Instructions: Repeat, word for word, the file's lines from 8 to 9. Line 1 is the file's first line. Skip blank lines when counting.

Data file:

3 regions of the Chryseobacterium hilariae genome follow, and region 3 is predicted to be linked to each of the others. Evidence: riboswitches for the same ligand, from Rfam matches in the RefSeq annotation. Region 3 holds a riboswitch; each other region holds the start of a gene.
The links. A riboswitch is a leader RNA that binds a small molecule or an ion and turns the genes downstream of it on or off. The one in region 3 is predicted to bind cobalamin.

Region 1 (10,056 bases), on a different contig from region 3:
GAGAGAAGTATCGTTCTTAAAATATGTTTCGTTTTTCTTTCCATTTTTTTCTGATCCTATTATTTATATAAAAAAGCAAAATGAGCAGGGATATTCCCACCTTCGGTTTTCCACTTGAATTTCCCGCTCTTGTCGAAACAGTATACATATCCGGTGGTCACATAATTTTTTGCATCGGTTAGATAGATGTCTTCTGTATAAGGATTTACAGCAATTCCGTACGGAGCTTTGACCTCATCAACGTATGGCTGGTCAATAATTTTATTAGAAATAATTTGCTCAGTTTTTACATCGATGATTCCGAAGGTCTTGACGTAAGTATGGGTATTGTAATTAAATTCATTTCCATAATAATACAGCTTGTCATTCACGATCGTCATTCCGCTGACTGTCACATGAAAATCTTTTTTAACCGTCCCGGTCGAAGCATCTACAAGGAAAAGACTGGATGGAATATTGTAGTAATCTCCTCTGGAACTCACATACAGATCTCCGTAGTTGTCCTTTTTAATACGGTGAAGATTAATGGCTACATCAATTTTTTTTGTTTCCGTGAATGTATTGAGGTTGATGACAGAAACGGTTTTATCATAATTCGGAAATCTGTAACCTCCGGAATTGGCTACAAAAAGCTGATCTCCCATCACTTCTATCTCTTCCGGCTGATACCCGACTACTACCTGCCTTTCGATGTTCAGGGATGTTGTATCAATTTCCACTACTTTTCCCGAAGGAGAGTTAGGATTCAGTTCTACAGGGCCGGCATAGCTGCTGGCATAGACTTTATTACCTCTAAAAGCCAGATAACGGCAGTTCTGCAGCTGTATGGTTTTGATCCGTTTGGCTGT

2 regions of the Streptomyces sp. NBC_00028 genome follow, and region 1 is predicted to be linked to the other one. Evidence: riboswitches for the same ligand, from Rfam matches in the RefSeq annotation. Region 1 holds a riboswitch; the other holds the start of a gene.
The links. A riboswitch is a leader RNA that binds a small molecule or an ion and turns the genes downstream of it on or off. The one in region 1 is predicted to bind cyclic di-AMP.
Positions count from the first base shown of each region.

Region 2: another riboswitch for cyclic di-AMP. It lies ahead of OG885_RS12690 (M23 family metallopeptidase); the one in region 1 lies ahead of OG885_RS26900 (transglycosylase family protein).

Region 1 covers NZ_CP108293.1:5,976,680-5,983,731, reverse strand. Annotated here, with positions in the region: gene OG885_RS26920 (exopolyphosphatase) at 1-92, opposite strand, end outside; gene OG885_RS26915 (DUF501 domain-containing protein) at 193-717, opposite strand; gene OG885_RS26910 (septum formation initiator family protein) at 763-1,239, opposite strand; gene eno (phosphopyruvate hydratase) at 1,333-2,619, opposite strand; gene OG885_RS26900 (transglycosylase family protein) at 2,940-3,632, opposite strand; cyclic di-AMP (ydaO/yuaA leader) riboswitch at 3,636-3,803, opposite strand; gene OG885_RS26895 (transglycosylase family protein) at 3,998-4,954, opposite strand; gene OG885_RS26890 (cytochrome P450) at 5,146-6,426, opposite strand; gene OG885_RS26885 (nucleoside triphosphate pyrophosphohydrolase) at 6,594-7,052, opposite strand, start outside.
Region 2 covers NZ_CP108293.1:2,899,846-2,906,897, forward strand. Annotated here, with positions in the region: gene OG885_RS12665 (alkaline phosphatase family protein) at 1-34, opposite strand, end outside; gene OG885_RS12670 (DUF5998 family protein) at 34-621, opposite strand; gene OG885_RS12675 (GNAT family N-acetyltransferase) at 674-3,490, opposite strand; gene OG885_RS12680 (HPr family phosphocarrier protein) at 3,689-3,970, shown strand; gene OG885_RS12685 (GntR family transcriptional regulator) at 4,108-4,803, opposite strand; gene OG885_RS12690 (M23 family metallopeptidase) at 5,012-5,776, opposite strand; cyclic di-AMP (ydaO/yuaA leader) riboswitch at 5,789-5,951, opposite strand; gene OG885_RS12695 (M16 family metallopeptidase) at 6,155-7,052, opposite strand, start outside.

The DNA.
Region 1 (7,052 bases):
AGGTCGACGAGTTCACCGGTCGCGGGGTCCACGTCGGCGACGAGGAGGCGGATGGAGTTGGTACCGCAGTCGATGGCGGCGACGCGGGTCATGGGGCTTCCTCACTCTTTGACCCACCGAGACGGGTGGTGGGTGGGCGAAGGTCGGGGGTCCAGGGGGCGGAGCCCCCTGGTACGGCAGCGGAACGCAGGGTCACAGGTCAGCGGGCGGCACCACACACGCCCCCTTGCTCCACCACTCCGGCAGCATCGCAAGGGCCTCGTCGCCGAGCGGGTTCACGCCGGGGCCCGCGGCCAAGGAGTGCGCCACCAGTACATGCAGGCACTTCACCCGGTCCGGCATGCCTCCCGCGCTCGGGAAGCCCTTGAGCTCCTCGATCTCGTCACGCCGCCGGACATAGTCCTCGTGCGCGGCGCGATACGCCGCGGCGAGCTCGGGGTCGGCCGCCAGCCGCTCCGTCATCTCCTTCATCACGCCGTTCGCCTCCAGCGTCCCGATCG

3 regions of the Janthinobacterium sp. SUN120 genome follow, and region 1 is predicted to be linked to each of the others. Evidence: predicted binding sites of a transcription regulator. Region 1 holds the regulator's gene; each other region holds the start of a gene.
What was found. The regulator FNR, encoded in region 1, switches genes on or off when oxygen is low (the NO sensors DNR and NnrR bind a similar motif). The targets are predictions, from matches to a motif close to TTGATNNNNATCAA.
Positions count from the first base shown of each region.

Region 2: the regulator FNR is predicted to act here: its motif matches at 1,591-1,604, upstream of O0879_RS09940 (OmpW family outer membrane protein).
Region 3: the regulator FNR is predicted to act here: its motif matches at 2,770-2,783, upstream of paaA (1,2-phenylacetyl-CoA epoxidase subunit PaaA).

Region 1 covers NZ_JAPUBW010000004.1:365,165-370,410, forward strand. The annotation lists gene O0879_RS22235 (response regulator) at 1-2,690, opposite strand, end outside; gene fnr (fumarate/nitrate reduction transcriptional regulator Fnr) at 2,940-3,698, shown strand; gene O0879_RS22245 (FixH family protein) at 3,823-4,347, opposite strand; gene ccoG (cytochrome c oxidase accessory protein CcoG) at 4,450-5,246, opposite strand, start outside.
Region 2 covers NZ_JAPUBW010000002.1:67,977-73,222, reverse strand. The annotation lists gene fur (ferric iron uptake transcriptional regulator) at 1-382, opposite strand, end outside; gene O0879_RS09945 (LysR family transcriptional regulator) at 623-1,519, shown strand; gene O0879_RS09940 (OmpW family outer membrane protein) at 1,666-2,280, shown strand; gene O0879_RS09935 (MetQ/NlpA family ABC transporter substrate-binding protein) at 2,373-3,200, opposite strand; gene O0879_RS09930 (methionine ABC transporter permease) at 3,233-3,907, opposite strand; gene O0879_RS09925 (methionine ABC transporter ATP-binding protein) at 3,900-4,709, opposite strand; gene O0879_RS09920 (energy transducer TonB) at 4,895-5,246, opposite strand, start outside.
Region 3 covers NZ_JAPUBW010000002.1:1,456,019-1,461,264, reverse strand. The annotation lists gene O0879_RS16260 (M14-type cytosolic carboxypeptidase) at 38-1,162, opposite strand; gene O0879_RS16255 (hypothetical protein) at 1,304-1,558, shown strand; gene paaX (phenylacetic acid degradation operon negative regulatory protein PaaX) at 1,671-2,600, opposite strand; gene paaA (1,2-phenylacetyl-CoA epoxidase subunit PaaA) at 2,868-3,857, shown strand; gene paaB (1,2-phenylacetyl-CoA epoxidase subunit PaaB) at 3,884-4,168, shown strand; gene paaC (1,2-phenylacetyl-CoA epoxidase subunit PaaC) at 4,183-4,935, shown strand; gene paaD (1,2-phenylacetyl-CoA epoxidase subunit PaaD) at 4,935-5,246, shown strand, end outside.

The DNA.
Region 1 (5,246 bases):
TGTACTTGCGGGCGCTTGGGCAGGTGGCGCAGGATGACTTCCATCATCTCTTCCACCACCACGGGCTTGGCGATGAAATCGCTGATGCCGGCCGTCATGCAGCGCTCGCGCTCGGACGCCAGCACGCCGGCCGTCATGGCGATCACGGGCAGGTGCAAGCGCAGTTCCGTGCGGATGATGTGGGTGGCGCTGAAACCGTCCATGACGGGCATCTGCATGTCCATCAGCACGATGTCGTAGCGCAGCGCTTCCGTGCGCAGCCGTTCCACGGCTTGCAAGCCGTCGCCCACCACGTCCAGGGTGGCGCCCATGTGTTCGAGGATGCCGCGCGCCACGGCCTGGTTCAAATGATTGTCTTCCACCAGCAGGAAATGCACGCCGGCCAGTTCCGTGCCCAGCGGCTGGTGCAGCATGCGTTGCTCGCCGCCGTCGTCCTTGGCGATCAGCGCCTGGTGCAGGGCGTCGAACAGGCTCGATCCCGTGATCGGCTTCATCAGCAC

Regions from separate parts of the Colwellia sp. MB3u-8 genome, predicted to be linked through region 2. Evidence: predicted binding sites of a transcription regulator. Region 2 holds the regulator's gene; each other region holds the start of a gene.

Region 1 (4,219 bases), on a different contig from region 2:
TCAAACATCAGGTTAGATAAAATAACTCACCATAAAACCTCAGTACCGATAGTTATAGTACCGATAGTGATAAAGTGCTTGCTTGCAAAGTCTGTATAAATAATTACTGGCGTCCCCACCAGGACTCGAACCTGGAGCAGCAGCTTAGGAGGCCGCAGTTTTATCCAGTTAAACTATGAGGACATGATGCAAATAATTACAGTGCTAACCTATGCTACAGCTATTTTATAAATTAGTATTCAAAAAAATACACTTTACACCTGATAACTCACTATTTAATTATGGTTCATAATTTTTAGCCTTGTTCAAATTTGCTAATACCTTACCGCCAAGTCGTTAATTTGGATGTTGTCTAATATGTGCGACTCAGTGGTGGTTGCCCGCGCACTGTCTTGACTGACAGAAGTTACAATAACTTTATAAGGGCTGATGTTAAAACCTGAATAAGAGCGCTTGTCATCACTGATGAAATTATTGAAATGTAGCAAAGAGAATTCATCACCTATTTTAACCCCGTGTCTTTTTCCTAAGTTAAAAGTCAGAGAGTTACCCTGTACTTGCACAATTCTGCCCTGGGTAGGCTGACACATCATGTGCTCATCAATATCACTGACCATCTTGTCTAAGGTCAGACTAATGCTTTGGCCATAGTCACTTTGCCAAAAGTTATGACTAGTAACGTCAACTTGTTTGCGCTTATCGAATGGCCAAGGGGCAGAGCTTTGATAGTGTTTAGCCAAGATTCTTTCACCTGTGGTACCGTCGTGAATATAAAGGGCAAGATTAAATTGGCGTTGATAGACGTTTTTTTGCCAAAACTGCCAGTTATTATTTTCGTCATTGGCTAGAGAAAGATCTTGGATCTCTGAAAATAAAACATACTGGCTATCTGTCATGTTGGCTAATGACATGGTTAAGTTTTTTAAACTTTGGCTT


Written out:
Region 2: another riboswitch for cyclic di-AMP. It lies ahead of OG885_RS12690 (M23 family metallopeptidase); the one in region 1 lies ahead of OG885_RS26900 (transglycosylase family protein).

Region 1 covers NZ_CP108293.1:5,976,680-5,983,731, reverse strand. Annotated here, with positions in the region: gene OG885_RS26920 (exopolyphosphatase) at 1-92, opposite strand, end outside; gene OG885_RS26915 (DUF501 domain-containing protein) at 193-717, opposite strand; gene OG885_RS26910 (septum formation initiator family protein) at 763-1,239, opposite strand; gene eno (phosphopyruvate hydratase) at 1,333-2,619, opposite strand; gene OG885_RS26900 (transglycosylase family protein) at 2,940-3,632, opposite strand; cyclic di-AMP (ydaO/yuaA leader) riboswitch at 3,636-3,803, opposite strand; gene OG885_RS26895 (transglycosylase family protein) at 3,998-4,954, opposite strand; gene OG885_RS26890 (cytochrome P450) at 5,146-6,426, opposite strand; gene OG885_RS26885 (nucleoside triphosphate pyrophosphohydrolase) at 6,594-7,052, opposite strand, start outside.